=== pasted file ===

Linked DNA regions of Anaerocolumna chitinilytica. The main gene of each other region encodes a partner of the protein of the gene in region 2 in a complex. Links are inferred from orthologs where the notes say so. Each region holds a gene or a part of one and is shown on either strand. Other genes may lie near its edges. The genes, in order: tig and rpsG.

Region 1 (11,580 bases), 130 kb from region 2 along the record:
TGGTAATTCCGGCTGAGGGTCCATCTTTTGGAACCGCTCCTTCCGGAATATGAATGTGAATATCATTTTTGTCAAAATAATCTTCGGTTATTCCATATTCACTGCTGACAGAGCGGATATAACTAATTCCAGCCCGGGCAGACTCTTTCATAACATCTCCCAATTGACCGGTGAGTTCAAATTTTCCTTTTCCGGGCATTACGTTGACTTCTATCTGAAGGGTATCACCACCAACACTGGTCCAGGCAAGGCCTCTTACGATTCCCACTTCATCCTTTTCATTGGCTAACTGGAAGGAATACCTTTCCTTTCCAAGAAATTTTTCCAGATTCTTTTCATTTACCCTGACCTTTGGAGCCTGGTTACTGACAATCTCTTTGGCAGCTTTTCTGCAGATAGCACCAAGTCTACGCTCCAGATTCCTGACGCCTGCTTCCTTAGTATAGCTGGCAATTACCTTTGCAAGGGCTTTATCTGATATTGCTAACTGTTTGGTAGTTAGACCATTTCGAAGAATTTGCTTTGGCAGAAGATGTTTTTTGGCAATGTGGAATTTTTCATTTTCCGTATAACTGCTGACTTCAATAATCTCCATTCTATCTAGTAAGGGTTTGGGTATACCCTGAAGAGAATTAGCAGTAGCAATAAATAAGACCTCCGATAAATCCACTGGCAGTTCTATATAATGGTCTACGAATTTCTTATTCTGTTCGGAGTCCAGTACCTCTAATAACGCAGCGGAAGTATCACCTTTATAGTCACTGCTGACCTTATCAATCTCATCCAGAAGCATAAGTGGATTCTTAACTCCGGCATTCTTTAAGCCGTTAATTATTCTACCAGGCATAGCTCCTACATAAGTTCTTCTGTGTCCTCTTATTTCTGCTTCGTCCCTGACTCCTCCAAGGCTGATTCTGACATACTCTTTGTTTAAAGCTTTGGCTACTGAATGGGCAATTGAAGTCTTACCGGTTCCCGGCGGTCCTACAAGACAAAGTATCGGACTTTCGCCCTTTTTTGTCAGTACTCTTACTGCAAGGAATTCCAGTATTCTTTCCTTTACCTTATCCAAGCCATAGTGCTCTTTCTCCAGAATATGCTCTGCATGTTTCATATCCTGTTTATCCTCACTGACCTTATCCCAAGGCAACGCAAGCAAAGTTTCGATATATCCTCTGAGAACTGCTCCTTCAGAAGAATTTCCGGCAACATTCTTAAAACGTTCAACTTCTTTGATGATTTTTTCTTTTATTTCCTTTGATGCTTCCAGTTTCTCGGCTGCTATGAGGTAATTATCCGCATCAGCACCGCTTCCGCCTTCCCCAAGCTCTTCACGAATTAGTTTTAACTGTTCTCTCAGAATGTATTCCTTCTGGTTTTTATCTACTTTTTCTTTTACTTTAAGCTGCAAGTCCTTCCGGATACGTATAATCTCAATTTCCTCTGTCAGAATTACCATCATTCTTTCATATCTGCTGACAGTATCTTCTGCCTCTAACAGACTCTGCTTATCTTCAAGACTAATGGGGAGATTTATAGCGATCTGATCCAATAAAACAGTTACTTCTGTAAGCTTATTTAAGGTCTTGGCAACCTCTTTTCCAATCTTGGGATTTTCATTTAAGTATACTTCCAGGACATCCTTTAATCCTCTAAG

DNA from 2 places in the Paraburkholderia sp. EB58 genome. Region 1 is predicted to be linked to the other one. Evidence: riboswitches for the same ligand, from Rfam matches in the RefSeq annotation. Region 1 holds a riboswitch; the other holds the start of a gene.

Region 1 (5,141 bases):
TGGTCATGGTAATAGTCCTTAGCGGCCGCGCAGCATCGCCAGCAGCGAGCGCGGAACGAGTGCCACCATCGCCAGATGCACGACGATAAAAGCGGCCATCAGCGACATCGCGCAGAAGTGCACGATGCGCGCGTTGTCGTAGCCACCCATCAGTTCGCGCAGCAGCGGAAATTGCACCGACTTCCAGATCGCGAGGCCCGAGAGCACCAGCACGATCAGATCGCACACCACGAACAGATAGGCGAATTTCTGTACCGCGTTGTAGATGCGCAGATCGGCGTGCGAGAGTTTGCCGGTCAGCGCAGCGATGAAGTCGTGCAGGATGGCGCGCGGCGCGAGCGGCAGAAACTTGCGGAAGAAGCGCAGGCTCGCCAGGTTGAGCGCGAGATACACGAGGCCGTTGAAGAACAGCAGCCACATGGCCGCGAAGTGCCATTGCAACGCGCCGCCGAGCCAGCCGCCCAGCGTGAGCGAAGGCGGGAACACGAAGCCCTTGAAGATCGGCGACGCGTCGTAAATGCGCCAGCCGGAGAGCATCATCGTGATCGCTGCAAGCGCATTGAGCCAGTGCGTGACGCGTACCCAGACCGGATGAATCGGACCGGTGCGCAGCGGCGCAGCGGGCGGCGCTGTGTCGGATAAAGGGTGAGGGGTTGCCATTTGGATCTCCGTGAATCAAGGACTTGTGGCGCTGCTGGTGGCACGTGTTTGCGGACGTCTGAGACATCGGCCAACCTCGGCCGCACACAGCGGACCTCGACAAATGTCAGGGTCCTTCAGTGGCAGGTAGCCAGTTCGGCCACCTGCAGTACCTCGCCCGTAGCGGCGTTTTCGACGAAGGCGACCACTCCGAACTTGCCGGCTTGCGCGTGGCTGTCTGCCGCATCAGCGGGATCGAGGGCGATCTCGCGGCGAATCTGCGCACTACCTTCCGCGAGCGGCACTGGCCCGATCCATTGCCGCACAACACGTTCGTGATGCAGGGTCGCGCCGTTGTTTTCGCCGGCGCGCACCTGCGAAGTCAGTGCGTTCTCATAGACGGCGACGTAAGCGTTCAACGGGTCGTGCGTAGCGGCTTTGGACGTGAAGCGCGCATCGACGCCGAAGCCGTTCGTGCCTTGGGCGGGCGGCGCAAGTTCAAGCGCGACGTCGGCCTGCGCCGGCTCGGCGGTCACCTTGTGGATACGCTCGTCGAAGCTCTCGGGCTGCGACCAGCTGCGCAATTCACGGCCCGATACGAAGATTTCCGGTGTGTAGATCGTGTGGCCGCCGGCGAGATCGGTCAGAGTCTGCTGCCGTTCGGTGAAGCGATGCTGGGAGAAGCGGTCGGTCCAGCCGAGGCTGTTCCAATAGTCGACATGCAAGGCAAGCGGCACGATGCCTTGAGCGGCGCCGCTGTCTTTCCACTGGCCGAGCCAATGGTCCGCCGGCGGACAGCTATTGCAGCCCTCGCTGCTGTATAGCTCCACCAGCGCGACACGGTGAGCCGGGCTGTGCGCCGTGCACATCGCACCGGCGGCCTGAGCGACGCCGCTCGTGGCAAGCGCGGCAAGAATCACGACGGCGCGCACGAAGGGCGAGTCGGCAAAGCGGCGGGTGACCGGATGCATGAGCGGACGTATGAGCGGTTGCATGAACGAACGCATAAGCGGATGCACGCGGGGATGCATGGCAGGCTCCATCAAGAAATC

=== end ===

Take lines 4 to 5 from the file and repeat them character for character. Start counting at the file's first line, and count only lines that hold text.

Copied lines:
DNA from 2 places in the Paraburkholderia sp. EB58 genome. Region 1 is predicted to be linked to the other one. Evidence: riboswitches for the same ligand, from Rfam matches in the RefSeq annotation. Region 1 holds a riboswitch; the other holds the start of a gene.

Region 1 (5,141 bases):